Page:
Thursday, December 18, 2014

TINY Cob home layout

The first photo is a doodle we drew up. The cob home takes the shape of a spiral, similar to a sea shell or snail shell. I'm still unsure of the window facing North East. This is where the sun starts to rise, but I have heard from other cob builders that you'll lose heat having windows facing North East. I am definite on small windows in the South East and West, and a large window facing South.

As of now, the trench spans 26 foot wide and 26 foot in length. I'm not too certain it's that length and width because I was using my foot to estimate, since their around 10 inches. I'll get exact measurements later....
There will be 2 foot of cob walls on the outside. The entrance will be about three foot wide, depending on the door we find. The living space will be an open concept (with the kitchen counter, couch, and stove), spanning 8-10 feet in length and less than 22 feet wide. The bedroom will be surrounded by 2 foot wide cob wall spiraling inwards creating a nook. The length of the bedroom comes to 17 foot and the width of the bed about 8 foot.
Most likely, the measurements are off, especially considering I was using my feet as measurement. Since writing this post, I have already dug the trench deeper, as well expanding the house another 4 feet.
On a piece of paper, you don't realize how small this house will be until you look at the photos I posted below. Already, we have dug out the trench, which we will be digging deeper about a foot or two. Really the trench I dug is a visual of the shape of the house.

I need to save up money for a small stove to heat the house, which will have a pipe going up the wall out of the roof. In the sketch below, I have the stove up against the wall facing the living space. The wall behind the stove will release heat in the night, making our bedroom warm and cozy.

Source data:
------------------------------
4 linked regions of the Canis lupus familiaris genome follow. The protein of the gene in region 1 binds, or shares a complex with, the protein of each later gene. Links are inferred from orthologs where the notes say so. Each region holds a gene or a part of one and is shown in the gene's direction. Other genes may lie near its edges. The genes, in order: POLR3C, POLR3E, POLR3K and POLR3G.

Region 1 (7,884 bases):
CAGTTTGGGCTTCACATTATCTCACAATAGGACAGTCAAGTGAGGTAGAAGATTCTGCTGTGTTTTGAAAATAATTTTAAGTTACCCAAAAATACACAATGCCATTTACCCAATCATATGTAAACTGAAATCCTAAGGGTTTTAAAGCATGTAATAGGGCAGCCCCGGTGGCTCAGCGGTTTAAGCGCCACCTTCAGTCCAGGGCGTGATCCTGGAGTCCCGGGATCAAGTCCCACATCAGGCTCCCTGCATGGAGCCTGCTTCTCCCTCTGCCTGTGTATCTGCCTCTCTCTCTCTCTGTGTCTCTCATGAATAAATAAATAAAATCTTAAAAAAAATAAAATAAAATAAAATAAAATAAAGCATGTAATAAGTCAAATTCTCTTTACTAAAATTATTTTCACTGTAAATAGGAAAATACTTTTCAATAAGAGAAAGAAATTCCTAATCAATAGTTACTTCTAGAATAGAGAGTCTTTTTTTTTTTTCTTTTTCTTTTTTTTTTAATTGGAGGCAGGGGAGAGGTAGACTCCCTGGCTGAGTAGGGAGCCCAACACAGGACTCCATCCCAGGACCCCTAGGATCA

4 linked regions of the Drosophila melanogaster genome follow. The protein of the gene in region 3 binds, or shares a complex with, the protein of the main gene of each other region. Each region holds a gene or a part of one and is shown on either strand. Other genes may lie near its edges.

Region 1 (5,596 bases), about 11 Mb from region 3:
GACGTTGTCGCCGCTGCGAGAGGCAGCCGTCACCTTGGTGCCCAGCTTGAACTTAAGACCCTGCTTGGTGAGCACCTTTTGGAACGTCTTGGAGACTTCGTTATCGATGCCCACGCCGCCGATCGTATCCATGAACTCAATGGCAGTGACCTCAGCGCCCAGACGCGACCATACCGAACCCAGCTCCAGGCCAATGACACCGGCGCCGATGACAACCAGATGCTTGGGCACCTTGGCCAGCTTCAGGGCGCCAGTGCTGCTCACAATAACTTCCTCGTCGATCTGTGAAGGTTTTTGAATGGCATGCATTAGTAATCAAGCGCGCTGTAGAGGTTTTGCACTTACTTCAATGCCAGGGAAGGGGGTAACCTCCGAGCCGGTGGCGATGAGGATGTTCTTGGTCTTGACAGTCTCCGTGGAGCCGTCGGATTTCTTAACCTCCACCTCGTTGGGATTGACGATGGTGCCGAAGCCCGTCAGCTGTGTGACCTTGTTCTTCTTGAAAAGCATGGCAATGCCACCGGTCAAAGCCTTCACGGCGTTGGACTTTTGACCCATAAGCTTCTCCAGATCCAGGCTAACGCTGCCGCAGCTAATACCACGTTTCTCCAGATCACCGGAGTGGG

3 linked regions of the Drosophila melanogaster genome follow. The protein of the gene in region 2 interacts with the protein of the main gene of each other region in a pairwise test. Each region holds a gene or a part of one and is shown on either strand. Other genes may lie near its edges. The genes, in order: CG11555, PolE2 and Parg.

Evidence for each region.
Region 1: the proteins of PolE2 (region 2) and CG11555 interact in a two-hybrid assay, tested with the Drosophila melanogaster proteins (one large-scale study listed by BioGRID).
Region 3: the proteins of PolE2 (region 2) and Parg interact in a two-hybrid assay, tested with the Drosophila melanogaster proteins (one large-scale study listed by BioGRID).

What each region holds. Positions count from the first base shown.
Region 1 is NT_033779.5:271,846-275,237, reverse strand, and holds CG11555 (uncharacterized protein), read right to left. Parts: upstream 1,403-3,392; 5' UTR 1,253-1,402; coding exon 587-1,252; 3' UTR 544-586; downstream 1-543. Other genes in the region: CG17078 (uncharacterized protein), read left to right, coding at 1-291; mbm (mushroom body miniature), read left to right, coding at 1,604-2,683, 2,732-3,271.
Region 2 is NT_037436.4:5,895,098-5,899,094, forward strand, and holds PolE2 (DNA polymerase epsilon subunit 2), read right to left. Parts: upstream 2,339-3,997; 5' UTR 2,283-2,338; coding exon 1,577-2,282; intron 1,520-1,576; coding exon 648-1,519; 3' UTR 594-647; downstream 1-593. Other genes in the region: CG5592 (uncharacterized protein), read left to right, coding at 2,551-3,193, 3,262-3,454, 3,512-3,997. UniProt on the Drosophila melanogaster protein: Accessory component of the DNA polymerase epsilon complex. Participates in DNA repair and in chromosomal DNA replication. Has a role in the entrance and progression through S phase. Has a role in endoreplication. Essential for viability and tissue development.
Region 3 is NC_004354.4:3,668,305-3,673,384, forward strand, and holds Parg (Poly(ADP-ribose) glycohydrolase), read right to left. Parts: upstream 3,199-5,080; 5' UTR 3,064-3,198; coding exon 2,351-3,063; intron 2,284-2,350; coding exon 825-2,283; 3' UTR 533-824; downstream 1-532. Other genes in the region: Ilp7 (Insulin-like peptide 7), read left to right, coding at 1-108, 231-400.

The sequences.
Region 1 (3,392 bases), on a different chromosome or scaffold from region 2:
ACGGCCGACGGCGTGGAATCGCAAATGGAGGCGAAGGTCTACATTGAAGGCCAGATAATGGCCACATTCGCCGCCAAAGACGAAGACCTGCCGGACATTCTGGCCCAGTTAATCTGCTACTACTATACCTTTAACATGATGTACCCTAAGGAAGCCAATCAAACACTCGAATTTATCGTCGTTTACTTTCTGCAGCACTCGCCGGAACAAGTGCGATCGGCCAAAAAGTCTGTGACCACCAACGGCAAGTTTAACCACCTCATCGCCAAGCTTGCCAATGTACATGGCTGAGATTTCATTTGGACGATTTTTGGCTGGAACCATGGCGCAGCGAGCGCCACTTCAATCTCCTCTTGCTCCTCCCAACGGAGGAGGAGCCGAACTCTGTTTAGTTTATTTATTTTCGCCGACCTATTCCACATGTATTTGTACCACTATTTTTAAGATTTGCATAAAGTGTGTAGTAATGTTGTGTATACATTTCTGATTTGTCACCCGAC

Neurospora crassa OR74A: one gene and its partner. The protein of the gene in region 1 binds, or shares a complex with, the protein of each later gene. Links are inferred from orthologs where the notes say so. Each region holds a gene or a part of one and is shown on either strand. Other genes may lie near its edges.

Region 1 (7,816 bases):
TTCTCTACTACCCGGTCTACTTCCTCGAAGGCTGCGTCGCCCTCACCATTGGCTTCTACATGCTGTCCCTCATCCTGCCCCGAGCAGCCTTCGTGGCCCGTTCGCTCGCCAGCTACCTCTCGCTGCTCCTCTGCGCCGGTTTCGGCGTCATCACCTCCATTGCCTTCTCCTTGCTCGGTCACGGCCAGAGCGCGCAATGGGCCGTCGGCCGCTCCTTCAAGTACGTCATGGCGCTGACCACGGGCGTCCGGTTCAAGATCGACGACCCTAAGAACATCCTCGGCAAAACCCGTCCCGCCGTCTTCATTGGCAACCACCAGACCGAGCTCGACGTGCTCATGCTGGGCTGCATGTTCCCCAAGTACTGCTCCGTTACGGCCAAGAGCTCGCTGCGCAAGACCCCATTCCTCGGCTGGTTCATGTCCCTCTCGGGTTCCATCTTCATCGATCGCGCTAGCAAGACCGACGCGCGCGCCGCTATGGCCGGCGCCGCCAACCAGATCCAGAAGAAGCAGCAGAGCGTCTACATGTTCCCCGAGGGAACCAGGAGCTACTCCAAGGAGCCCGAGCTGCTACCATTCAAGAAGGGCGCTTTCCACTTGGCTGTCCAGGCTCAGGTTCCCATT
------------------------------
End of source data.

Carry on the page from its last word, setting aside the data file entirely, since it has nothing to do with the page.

In the following photos you'll notice a trench in the shape of a half circle. Also notice the four sticks marking the entrance of the house, and one of the sticks represents the wall extending in the house creating the wall for our bedroom.
The square sheet of plastic, you see in the photos, represent the living space where the couch and stove will be placed.

My vision for the home will look similar to Ziggy and April's creation, seen below. Their home was small but efficiently designed to save space. The picture here is the outside, and the second picture is a panoramic of the interior.

I have videos discussing my process for outlining the home and digging the trench here: Digging outline/trench for cob home (video). Also, I have other posts on the topic of cob homes. For more details on cob homes and building houses for free and with all natural materials, click the links here: Constructing our own home: cob building, homesteading, & free materials and COB BUILDING (Straw, clay, & Sand for building DREAM EARTH HOME

Again, I understand that this is an incredibly TINY home to some people. I grew up in a trailer and a small house with five other people. I usually shared beds and slept on floors. I am used to living in a small conditions. I do not intend to have a shower or toilet in the house either. My only intention with this home is to have somewhere to sleep warmly at night and store food and books.

It's actually liberating to live in a small home because you understand what's most valuable in the home. Possessions are overrated and too many possessions causes a feeling of "weighed" down or you feel like you could never pack up and leave. You'll always worry if someone will rob you of your stuff as well.

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